Boeing's downfall – an account of broken trust and greed

Courtesy of Netflix

A medley of fascination and fear exemplifies my relationship with flying. My brain goes into overdrive at the thought of how risky flying can be, but I put aside any thoughts of a crash because I trust in the cutting edge technology used by Boeing and Airbus, the world's two major aircraft manufacturers, to keep me safe.

As I have mostly flown in Boeing planes most of my life, I found Netflix's Downfall: The Case Against Boeing, directed by Rory Kennedy, an intriguing piece of investigative work into recent Boeing crashes that offers audiences a damning account of why the disasters occurred and who was responsible.

The two major plane crashes in question include Lion Air Flight 610 which crashed into the Java Sea shortly after departing Jakarta, killing all 189 passengers and crew on Oct 29, 2018.

Five months later, an Ethiopian Airlines plane crashed in similar circumstances, and with a similarly tragic outcome.

The type of plane in both cases was a 737 Max, a recently released update of the Boeing 737.

The subsequent government investigations into both crashes found "repeated and serious failures" by Boeing. In November last year, Boeing admitted total responsibility for the Ethiopian Airlines crash.

It was an unsettling experience for me to watch incriminating evidence against Boeing unfold during the film. Why? Well, for one, it was Boeing, a manufacturer whose reputation for quality was second to none until now.

Public perception also saw the brand as being synonymous with safety for decades since their 707 took off from JFK Airport years ago and welcomed in the Jet Age.

That is why the general reaction of the audience was sheer horror when the cause behind both crashes was traced to a software failure or "an erroneous activation of the Maneuvering Characteristics Augmentation System (MCAS)" -- new in the 737 Max -- and the company went to great lengths to keep this information under wraps, making the situation go from bad to worse.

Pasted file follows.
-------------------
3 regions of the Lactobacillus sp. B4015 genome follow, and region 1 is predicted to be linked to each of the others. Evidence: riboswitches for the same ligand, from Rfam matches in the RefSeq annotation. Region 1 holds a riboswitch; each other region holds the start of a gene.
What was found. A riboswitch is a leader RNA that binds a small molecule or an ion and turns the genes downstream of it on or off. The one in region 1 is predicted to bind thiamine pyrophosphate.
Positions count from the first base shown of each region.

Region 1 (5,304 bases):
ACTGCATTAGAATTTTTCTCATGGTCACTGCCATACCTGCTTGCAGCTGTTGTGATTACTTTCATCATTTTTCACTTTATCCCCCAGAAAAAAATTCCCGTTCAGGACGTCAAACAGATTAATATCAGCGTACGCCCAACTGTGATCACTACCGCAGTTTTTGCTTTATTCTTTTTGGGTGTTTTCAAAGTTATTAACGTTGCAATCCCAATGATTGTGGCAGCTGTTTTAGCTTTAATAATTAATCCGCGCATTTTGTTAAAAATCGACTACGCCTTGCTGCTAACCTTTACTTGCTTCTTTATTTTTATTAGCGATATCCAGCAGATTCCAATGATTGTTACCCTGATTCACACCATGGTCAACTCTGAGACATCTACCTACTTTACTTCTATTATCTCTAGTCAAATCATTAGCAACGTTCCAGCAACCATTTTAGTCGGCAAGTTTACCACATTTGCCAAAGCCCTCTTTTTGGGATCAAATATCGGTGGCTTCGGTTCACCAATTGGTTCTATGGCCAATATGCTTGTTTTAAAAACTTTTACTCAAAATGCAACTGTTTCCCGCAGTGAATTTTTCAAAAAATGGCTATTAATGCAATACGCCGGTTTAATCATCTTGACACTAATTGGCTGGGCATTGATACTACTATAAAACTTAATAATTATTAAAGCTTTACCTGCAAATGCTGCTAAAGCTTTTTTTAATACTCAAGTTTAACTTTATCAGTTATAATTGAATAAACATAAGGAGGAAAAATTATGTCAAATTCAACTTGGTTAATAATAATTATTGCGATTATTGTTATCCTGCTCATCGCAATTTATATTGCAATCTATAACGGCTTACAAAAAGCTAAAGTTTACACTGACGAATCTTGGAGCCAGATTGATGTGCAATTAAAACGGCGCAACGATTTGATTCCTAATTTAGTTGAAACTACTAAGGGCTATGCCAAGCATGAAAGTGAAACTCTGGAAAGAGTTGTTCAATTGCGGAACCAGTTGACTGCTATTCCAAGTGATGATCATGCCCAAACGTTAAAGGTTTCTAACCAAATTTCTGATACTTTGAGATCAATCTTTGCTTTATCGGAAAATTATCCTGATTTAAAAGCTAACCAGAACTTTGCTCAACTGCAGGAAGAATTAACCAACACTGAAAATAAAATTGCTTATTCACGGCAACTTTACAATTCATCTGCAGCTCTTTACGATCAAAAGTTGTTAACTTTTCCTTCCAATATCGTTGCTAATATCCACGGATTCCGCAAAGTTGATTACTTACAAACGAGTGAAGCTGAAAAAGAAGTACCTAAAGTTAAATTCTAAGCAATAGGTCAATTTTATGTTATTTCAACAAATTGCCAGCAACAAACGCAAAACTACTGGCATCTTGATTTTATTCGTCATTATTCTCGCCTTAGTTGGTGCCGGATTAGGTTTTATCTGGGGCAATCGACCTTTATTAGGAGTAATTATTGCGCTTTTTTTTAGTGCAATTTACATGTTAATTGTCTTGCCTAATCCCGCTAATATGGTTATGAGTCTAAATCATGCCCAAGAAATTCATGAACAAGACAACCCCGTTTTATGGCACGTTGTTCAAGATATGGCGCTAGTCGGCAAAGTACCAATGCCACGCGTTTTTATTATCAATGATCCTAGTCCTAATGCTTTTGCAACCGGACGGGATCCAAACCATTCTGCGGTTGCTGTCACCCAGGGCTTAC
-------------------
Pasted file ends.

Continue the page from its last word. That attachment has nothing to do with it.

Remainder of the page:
In the literal sense, Boeing had placed pilots in the impossible position of having 10 seconds to override a system they did not know existed and weren't told was a feature of the updated 737, let alone taught to operate it.

Downfall calls on various talking heads related to the aviation industry and further afield to tell this riveting story. We get to hear from journalists like Andy Pasztor, a former scribe with the Wall Street Journal, to politicians like Peter DeFazio, chair of the US House Committee on Transportation and Infrastructure, who heads the congressional inquiry into the crashes.

The company's chilling apathy towards the incidents is outlined by the filmmakers, who skilfully piece together a convincing case here. One element of Downfall that stuck out was the sentiment of how diseased and depraved Boeing has become today.

Listening to stories of interviewees, whose take on the issue was sidelined during early coverage of the crashes, played a vital role in conceptualising what led to the fiasco.

For it is here that we listen to families forced to grapple with the unfathomable grief of losing loved ones and former Boeing employees whose personal experiences offer further insight into the once-reliable aeroplane manufacturer's current toxic culture.

The Netflix documentary is a timely one as it is a level-headed account of a reputed company's colossal failing, and how far it went to preserve its reputation and profit margins, even at the expense of passenger safety and loss of life.

But what makes it a memorable watch I believe for many of us is the reminder of the trust we all need when we take to the skies.

  • Downfall: The Case Against Boeing
  • Starring Donald Trump, Peter Jennings, Lester Holt
  • Directed by Rory Kennedy
  • Now streaming on Netflix
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